Synopses & Reviews
The anticipated second book by the poet Mary Szybist, author of Granted
, a finalist for the National Book Critics Circle Award
knew how to burn themselves through,
how to make themselves shrines to their own longing.
The spectacular was never behind them.
-from “The Troubadours etc.”
In Incarnadine, Mary Szybist restlessly seeks out places where meaning might take on new color. One poem is presented as a diagrammed sentence. Another is an abecedarium made of lines of dialogue spoken by girls overheard while assembling a puzzle. Several poems arrive as a series of Annunciations, while others purport to give an update on Mary, who must finish the dishes before she will open herself to God. One poem appears on the page as spokes radiating from a wheel, or as a sunburst, or as the cycle around which all times and all tenses are alive in this moment. Szybist's formal innovations are matched by her musical lines, by her poetrys insistence on singing as a lure toward the unknowable. Inside these poems is a deep yearning — for love, motherhood, the will to see things as they are and to speak. Beautiful and inventive, Incarnadine is the new collection by one of Americas most ambitious poets.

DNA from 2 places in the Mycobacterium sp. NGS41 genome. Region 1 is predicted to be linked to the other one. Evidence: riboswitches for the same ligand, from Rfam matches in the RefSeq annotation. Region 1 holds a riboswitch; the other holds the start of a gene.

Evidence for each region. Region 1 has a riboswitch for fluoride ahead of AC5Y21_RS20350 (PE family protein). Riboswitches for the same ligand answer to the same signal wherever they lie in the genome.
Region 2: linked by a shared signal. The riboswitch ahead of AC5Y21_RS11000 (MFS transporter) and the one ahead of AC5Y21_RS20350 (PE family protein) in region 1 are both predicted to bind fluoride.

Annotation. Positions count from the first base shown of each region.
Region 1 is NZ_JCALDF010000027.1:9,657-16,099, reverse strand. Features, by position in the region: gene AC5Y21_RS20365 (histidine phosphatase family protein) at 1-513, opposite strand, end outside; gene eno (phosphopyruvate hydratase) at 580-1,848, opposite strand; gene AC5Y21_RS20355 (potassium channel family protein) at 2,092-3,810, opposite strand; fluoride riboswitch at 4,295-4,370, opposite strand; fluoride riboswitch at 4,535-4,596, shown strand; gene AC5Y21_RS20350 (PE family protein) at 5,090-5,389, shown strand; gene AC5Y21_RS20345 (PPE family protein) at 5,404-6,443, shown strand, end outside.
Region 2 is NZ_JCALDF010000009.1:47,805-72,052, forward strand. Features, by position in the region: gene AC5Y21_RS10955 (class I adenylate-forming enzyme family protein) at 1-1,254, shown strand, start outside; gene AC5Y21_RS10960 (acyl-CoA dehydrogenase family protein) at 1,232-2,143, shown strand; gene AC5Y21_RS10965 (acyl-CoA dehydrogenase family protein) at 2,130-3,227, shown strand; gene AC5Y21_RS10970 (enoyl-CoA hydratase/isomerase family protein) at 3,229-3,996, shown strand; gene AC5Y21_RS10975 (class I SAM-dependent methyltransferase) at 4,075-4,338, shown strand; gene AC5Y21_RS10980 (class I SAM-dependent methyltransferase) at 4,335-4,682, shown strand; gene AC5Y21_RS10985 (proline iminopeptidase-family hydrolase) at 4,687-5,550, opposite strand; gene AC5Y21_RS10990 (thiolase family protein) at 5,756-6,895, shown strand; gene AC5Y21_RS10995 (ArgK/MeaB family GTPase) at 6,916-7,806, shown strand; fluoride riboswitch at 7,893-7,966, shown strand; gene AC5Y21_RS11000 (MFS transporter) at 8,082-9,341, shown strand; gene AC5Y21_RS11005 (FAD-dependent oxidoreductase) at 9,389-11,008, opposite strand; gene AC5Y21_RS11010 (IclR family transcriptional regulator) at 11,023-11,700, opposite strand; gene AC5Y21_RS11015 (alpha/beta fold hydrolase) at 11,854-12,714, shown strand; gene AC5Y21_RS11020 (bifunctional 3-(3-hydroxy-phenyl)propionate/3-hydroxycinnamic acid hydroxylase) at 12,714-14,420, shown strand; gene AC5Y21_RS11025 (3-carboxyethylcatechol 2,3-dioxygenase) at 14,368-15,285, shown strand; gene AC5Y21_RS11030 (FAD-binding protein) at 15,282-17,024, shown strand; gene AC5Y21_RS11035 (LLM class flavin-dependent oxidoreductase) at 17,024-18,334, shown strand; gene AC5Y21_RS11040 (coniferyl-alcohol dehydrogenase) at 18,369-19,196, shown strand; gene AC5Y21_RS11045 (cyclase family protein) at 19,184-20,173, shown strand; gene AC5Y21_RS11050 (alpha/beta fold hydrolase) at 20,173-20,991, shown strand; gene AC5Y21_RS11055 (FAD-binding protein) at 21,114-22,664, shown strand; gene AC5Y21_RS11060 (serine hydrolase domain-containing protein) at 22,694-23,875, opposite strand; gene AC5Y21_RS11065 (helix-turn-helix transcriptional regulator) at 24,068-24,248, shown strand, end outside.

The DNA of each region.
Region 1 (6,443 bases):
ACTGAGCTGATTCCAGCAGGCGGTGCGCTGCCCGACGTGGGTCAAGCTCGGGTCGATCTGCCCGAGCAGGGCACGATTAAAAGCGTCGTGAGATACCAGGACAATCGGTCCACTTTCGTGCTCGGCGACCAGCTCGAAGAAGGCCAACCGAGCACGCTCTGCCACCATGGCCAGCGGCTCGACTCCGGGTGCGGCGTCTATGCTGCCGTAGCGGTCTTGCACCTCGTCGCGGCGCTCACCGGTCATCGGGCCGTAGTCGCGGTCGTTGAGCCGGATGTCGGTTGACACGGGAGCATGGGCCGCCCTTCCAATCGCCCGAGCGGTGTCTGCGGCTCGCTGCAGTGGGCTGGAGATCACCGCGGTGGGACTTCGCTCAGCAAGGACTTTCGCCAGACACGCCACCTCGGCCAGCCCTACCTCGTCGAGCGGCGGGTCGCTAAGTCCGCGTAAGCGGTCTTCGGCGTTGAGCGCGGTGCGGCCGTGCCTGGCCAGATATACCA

"Mary Szybist's great poetic gifts confront the limits of human compassion, delving into some of its agonized consequences. Her works ambition is the creation of a free human in the midst of the seemingly endless tetherings of desire." Jorie Graham
"Mary Szybist's poems are about religious and sexual longing and about suspicion of religious and sexual longing....She has a gift for music, a gift for aphorism, a gift for being haunted." Robert Hass
"Mary Szybist's lovely musical touch is light and exact enough to catch the weight and grind of love. This is a hard paradox to master as she does." Kay Ryan
About the Author
Mary Szybist is the author of a previous poetry collection, Granted, a finalist for the National Book Critics Circle Award. She teaches at Lewis & Clark College and lives in Portland, Oregon.